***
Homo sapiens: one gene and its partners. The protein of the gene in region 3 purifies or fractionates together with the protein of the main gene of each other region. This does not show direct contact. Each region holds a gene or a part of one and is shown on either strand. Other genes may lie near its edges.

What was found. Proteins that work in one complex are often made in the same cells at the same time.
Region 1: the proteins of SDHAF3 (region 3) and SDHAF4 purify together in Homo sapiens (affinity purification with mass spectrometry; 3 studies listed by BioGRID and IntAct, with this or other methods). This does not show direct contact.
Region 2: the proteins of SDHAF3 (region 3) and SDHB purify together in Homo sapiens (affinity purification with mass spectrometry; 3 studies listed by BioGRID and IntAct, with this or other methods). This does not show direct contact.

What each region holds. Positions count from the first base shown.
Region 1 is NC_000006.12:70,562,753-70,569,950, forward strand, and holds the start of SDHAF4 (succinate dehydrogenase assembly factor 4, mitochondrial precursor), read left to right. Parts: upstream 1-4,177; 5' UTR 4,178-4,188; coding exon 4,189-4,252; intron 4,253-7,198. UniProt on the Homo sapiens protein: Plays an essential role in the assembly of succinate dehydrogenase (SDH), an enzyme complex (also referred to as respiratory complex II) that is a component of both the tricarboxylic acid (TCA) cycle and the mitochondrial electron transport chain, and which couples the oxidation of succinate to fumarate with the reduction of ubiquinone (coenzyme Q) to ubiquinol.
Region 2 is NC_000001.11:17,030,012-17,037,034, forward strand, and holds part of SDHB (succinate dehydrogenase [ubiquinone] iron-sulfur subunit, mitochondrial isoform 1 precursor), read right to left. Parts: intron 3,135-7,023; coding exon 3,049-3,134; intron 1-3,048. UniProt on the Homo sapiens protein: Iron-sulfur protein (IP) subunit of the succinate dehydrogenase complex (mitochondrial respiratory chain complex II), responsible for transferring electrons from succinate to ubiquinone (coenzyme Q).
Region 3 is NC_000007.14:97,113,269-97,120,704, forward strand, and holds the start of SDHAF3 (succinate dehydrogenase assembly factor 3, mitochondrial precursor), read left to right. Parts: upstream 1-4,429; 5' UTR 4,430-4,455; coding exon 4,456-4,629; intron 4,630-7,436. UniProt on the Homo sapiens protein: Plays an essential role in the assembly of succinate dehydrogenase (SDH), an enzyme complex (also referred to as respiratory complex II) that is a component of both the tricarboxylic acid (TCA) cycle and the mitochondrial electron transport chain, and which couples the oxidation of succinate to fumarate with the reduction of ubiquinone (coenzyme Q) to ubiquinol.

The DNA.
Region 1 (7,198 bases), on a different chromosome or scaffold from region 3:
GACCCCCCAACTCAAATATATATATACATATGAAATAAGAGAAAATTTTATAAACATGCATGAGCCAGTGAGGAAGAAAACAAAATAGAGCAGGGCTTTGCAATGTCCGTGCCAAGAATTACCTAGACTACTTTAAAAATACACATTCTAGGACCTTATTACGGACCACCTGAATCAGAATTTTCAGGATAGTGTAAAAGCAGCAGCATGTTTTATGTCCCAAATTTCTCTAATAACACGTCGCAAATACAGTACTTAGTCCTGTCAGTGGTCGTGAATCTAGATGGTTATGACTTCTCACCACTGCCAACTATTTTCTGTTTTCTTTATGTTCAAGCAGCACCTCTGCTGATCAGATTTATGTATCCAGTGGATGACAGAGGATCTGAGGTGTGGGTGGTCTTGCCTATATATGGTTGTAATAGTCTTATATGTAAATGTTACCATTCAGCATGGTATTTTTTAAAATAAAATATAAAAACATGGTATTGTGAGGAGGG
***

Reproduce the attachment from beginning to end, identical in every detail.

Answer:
Homo sapiens: one gene and its partners. The protein of the gene in region 3 purifies or fractionates together with the protein of the main gene of each other region. This does not show direct contact. Each region holds a gene or a part of one and is shown on either strand. Other genes may lie near its edges.

What was found. Proteins that work in one complex are often made in the same cells at the same time.
Region 1: the proteins of SDHAF3 (region 3) and SDHAF4 purify together in Homo sapiens (affinity purification with mass spectrometry; 3 studies listed by BioGRID and IntAct, with this or other methods). This does not show direct contact.
Region 2: the proteins of SDHAF3 (region 3) and SDHB purify together in Homo sapiens (affinity purification with mass spectrometry; 3 studies listed by BioGRID and IntAct, with this or other methods). This does not show direct contact.

What each region holds. Positions count from the first base shown.
Region 1 is NC_000006.12:70,562,753-70,569,950, forward strand, and holds the start of SDHAF4 (succinate dehydrogenase assembly factor 4, mitochondrial precursor), read left to right. Parts: upstream 1-4,177; 5' UTR 4,178-4,188; coding exon 4,189-4,252; intron 4,253-7,198. UniProt on the Homo sapiens protein: Plays an essential role in the assembly of succinate dehydrogenase (SDH), an enzyme complex (also referred to as respiratory complex II) that is a component of both the tricarboxylic acid (TCA) cycle and the mitochondrial electron transport chain, and which couples the oxidation of succinate to fumarate with the reduction of ubiquinone (coenzyme Q) to ubiquinol.
Region 2 is NC_000001.11:17,030,012-17,037,034, forward strand, and holds part of SDHB (succinate dehydrogenase [ubiquinone] iron-sulfur subunit, mitochondrial isoform 1 precursor), read right to left. Parts: intron 3,135-7,023; coding exon 3,049-3,134; intron 1-3,048. UniProt on the Homo sapiens protein: Iron-sulfur protein (IP) subunit of the succinate dehydrogenase complex (mitochondrial respiratory chain complex II), responsible for transferring electrons from succinate to ubiquinone (coenzyme Q).
Region 3 is NC_000007.14:97,113,269-97,120,704, forward strand, and holds the start of SDHAF3 (succinate dehydrogenase assembly factor 3, mitochondrial precursor), read left to right. Parts: upstream 1-4,429; 5' UTR 4,430-4,455; coding exon 4,456-4,629; intron 4,630-7,436. UniProt on the Homo sapiens protein: Plays an essential role in the assembly of succinate dehydrogenase (SDH), an enzyme complex (also referred to as respiratory complex II) that is a component of both the tricarboxylic acid (TCA) cycle and the mitochondrial electron transport chain, and which couples the oxidation of succinate to fumarate with the reduction of ubiquinone (coenzyme Q) to ubiquinol.

The DNA.
Region 1 (7,198 bases), on a different chromosome or scaffold from region 3:
GACCCCCCAACTCAAATATATATATACATATGAAATAAGAGAAAATTTTATAAACATGCATGAGCCAGTGAGGAAGAAAACAAAATAGAGCAGGGCTTTGCAATGTCCGTGCCAAGAATTACCTAGACTACTTTAAAAATACACATTCTAGGACCTTATTACGGACCACCTGAATCAGAATTTTCAGGATAGTGTAAAAGCAGCAGCATGTTTTATGTCCCAAATTTCTCTAATAACACGTCGCAAATACAGTACTTAGTCCTGTCAGTGGTCGTGAATCTAGATGGTTATGACTTCTCACCACTGCCAACTATTTTCTGTTTTCTTTATGTTCAAGCAGCACCTCTGCTGATCAGATTTATGTATCCAGTGGATGACAGAGGATCTGAGGTGTGGGTGGTCTTGCCTATATATGGTTGTAATAGTCTTATATGTAAATGTTACCATTCAGCATGGTATTTTTTAAAATAAAATATAAAAACATGGTATTGTGAGGAGGG